MassDOT to Lead Casey Walkthrough Today

The overpass is coming down, but before it does, the state will host a public walkthrough and meeting today.

The Massachusetts Department of Transportation will take one more step toward the demolition of the crumbling Casey Overpass.

State officials will host a walkthrough of the Casey site and public meeting today at the Boston English High School auditorium, 144 McBride St. The site walkthrough begins at the north entrance to the Forest Hills MBTA station at 3 p.m., and the meeting begins at 6 p.m.

MassDOT filed an environmental notification form in the Massachusetts Environmental Protection Act Office in November, according to a MassDOT official.

Due to the impact of the proposed Casey Overpass demolition, albeit slight, the state had to file the notification by Nov. 15, according to the Jamaica Plain Gazette. Nine area trees will be cut, according to the newspaper. The state must host a walkthrough and public meeting along with the filing.

The Casey Arborway – a network of roads at street-level – is set to replace the current overpass, though opponents want to see the overpass demolished and then rebuilt.

John December 13, 2012 at 04:29 PM
Tell MassDOT and MEPA " Don't By-pass Forest Hill! Build the surface solution!
nancy December 13, 2012 at 05:14 PM
Yes! Tell then to dump 24,000+ cars onto the streets of Jamaica Plain!
Steven Crowell December 13, 2012 at 07:43 PM
Pedestrians, wheelchairs, bikes, taxis, trucks - sidewalks, bikepaths, streets and what then... a monorail treadway... for non-motor traffic? It would take one hell of a design innovation to meld all these modes on the same level. I can see the businesses desire for increased motor traffic not speeding by, 75 feet overhead like now, but this is going to change Forest Hills and JP as a whole. Big Time.
karen harris December 14, 2012 at 02:27 AM
Went to meeting tonight. Very disappointed. It seems like it's a done deal so why have a meeting. Oh yeah, to tell you what's going to be done whether you like it or not. We were told by facilitator that the purpose of the Q & A , which was not recorded, was to help us prepare our comments With over an hour of blah, blah, blah and with the entourage of Olmstead groupies, only one opponent of at-grade got to speak 2 hours in. Fred is dead. We are not in 1892. Oh yeah, we were assured that traffic would not worsen. I don't see how that could be measured without a crystal ball. (Michael, please don't bother to reply).
Krista K December 14, 2012 at 03:38 AM
Karen, I was there too and heard several opponents of the at-grade solution speak--Jeff Ferris, Bernie Doherty, and a few others. They are in the minority, much as it pains you. That's no reason to misrepresent the facts. And btw, I live in Forest Hills and am thrilled about the Casey coming down.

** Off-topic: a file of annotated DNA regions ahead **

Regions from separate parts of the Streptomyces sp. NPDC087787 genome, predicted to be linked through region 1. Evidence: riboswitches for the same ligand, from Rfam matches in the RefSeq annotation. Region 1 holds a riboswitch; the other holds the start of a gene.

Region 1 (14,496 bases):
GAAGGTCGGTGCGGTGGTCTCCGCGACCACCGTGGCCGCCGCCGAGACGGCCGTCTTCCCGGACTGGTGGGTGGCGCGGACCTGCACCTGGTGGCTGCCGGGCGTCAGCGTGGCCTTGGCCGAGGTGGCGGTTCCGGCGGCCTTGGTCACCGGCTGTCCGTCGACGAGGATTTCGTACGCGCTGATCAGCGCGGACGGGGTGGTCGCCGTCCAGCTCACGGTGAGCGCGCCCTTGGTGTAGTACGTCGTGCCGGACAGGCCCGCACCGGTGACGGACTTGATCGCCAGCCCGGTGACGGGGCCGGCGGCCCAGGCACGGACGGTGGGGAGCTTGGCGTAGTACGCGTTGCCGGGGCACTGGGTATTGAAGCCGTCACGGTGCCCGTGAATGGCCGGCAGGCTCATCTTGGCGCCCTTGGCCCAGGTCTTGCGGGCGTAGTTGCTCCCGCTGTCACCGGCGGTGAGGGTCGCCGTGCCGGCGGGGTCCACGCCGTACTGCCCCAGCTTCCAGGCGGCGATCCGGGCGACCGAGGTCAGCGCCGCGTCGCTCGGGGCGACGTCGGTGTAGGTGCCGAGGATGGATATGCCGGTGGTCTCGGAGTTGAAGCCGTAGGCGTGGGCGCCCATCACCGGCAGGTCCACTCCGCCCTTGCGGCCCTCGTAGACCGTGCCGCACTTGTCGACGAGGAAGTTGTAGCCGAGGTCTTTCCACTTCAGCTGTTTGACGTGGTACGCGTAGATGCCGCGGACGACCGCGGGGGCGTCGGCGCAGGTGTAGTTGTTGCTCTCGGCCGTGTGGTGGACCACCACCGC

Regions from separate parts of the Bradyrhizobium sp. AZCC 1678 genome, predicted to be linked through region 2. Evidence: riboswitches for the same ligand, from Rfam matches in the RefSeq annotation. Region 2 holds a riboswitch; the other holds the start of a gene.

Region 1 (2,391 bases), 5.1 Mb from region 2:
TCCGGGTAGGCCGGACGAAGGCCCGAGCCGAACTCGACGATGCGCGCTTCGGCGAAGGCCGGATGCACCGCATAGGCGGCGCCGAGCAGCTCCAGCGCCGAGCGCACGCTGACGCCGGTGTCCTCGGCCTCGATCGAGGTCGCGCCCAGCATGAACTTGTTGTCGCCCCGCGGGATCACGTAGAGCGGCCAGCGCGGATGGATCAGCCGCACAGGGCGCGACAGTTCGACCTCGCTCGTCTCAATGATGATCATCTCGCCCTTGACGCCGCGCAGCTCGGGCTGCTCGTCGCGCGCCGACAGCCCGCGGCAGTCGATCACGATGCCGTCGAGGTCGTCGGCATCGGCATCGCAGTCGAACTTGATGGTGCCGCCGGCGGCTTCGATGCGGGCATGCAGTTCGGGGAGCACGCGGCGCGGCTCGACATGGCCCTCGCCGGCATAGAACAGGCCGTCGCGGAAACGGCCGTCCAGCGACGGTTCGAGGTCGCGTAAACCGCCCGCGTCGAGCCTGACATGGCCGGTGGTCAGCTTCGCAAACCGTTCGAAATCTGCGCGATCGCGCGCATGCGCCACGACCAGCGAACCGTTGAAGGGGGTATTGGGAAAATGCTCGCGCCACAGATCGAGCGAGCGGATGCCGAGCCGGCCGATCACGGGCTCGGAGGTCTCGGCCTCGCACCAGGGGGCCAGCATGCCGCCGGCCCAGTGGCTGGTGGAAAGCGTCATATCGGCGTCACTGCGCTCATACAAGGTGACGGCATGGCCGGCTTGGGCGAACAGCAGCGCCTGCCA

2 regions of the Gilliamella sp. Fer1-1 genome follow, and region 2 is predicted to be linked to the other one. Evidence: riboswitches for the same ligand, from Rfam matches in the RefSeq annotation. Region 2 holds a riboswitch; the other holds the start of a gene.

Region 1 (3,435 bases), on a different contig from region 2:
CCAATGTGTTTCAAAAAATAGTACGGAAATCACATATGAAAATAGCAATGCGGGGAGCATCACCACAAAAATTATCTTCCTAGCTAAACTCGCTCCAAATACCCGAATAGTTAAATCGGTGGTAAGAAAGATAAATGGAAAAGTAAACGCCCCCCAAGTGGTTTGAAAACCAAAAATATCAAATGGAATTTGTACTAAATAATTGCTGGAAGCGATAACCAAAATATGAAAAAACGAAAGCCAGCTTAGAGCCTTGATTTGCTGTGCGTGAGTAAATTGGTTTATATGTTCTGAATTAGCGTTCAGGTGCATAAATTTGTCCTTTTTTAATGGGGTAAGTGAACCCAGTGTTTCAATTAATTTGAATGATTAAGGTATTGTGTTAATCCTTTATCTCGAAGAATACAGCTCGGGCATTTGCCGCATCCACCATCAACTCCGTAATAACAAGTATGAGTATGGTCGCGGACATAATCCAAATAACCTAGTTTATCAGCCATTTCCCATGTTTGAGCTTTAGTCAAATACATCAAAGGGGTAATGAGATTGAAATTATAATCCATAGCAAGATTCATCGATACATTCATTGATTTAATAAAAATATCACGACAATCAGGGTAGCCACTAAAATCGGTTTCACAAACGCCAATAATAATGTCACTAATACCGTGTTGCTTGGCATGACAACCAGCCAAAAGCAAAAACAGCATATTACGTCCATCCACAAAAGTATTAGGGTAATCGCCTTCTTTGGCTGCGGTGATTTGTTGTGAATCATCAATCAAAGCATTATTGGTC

Michael Halle December 14, 2012 at 05:13 AM
Hi Karen, This meeting was advertised as the project's MEPA review hearing. MEPA is the Massachusetts Environmental Policy Act. If you or anyone else feels that this project's planning process ignored or neglected specific environmental issues covered by MEPA's mandate, now is the time to raise them, in writing. (That's just how MEPA does its comments.) It seems like there was an idea circulated in the community that this meeting might somehow bring the bridge alternative back into play. As explained in the meeting, MEPA doesn't have the power to do that. What MEPA can and can't do is broad but specific. SInce a good number of people in the audience had never seen the actual plan, were not aware that the at-grade plan was formally selected about nine months ago, or knew what MEPA's role in the process is, it seems like this public Q&A *was* useful. Now written comments from everyone can be more on-point and thus more effective. As an aside, and as frustrating as things can be, let's not let this process devolve to name-calling. Anyone, any side. It helps nothing, and it will just leave bad feelings that will outlast this project. We may disagree, but we're essentially all doing what we think is right for our community.
Bernard Doherty December 14, 2012 at 06:54 PM
The majority of people who attended the meeting last night at English High were in favor of having a bridge element in the traffic solution for Forest Hills once the old bridge comes down. 24,000 cars, trucks, MBTA buses, school buses etc... will now be on a surface road composed of six to seven new lanes of fertile tar. Mix in the 14,000 cars, trucks, MBTA buses, school buses etc... presently passing through Forest Hills and you have the formular of a Mall developers dream.


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